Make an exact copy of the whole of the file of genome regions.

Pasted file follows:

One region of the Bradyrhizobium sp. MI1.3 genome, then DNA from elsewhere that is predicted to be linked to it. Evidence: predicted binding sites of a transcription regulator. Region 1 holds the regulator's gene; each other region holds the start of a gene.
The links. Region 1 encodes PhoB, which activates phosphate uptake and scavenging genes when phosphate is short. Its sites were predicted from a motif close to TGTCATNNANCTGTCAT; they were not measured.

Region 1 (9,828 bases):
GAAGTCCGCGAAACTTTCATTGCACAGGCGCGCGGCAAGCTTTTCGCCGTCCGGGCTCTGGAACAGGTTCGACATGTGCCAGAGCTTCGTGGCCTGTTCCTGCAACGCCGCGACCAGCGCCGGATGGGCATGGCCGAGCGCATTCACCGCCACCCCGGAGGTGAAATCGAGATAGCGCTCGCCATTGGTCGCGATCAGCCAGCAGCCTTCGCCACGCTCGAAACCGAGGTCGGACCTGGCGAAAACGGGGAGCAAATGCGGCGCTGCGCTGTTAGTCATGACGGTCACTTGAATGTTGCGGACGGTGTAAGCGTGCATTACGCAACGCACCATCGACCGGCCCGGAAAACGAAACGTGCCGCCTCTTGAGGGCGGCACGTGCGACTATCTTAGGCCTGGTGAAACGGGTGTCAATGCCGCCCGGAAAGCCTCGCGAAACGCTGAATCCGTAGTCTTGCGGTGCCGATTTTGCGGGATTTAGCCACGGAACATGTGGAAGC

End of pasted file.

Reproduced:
One region of the Bradyrhizobium sp. MI1.3 genome, then DNA from elsewhere that is predicted to be linked to it. Evidence: predicted binding sites of a transcription regulator. Region 1 holds the regulator's gene; each other region holds the start of a gene.
The links. Region 1 encodes PhoB, which activates phosphate uptake and scavenging genes when phosphate is short. Its sites were predicted from a motif close to TGTCATNNANCTGTCAT; they were not measured.

Region 1 (9,828 bases):
GAAGTCCGCGAAACTTTCATTGCACAGGCGCGCGGCAAGCTTTTCGCCGTCCGGGCTCTGGAACAGGTTCGACATGTGCCAGAGCTTCGTGGCCTGTTCCTGCAACGCCGCGACCAGCGCCGGATGGGCATGGCCGAGCGCATTCACCGCCACCCCGGAGGTGAAATCGAGATAGCGCTCGCCATTGGTCGCGATCAGCCAGCAGCCTTCGCCACGCTCGAAACCGAGGTCGGACCTGGCGAAAACGGGGAGCAAATGCGGCGCTGCGCTGTTAGTCATGACGGTCACTTGAATGTTGCGGACGGTGTAAGCGTGCATTACGCAACGCACCATCGACCGGCCCGGAAAACGAAACGTGCCGCCTCTTGAGGGCGGCACGTGCGACTATCTTAGGCCTGGTGAAACGGGTGTCAATGCCGCCCGGAAAGCCTCGCGAAACGCTGAATCCGTAGTCTTGCGGTGCCGATTTTGCGGGATTTAGCCACGGAACATGTGGAAGC